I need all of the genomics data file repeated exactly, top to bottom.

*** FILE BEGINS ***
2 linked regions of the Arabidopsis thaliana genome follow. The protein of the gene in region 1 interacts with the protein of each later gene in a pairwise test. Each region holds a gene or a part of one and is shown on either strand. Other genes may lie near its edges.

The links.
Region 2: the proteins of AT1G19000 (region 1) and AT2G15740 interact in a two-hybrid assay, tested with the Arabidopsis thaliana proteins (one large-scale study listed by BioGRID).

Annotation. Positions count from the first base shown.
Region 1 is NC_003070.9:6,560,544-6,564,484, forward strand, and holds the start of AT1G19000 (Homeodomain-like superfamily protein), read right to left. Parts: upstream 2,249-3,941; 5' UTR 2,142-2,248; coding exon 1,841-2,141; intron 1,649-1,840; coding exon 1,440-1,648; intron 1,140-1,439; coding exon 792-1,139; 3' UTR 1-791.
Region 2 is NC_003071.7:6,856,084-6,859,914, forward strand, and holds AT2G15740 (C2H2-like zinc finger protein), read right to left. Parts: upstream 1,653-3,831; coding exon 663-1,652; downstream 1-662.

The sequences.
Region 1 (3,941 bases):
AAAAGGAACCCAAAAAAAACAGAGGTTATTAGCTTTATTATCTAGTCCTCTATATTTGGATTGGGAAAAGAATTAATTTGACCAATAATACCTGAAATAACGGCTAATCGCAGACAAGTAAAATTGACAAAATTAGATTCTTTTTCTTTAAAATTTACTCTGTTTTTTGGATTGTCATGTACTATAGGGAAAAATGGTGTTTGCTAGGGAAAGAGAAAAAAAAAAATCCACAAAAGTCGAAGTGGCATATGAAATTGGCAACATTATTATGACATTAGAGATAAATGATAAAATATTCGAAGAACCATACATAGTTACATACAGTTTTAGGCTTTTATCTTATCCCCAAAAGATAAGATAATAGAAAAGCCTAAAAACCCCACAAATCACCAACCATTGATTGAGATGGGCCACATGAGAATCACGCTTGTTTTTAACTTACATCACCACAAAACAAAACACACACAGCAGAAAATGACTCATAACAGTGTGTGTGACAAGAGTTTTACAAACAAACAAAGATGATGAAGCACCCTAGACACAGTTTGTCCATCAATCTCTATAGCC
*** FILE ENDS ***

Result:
2 linked regions of the Arabidopsis thaliana genome follow. The protein of the gene in region 1 interacts with the protein of each later gene in a pairwise test. Each region holds a gene or a part of one and is shown on either strand. Other genes may lie near its edges.

The links.
Region 2: the proteins of AT1G19000 (region 1) and AT2G15740 interact in a two-hybrid assay, tested with the Arabidopsis thaliana proteins (one large-scale study listed by BioGRID).

Annotation. Positions count from the first base shown.
Region 1 is NC_003070.9:6,560,544-6,564,484, forward strand, and holds the start of AT1G19000 (Homeodomain-like superfamily protein), read right to left. Parts: upstream 2,249-3,941; 5' UTR 2,142-2,248; coding exon 1,841-2,141; intron 1,649-1,840; coding exon 1,440-1,648; intron 1,140-1,439; coding exon 792-1,139; 3' UTR 1-791.
Region 2 is NC_003071.7:6,856,084-6,859,914, forward strand, and holds AT2G15740 (C2H2-like zinc finger protein), read right to left. Parts: upstream 1,653-3,831; coding exon 663-1,652; downstream 1-662.

The sequences.
Region 1 (3,941 bases):
AAAAGGAACCCAAAAAAAACAGAGGTTATTAGCTTTATTATCTAGTCCTCTATATTTGGATTGGGAAAAGAATTAATTTGACCAATAATACCTGAAATAACGGCTAATCGCAGACAAGTAAAATTGACAAAATTAGATTCTTTTTCTTTAAAATTTACTCTGTTTTTTGGATTGTCATGTACTATAGGGAAAAATGGTGTTTGCTAGGGAAAGAGAAAAAAAAAAATCCACAAAAGTCGAAGTGGCATATGAAATTGGCAACATTATTATGACATTAGAGATAAATGATAAAATATTCGAAGAACCATACATAGTTACATACAGTTTTAGGCTTTTATCTTATCCCCAAAAGATAAGATAATAGAAAAGCCTAAAAACCCCACAAATCACCAACCATTGATTGAGATGGGCCACATGAGAATCACGCTTGTTTTTAACTTACATCACCACAAAACAAAACACACACAGCAGAAAATGACTCATAACAGTGTGTGTGACAAGAGTTTTACAAACAAACAAAGATGATGAAGCACCCTAGACACAGTTTGTCCATCAATCTCTATAGCC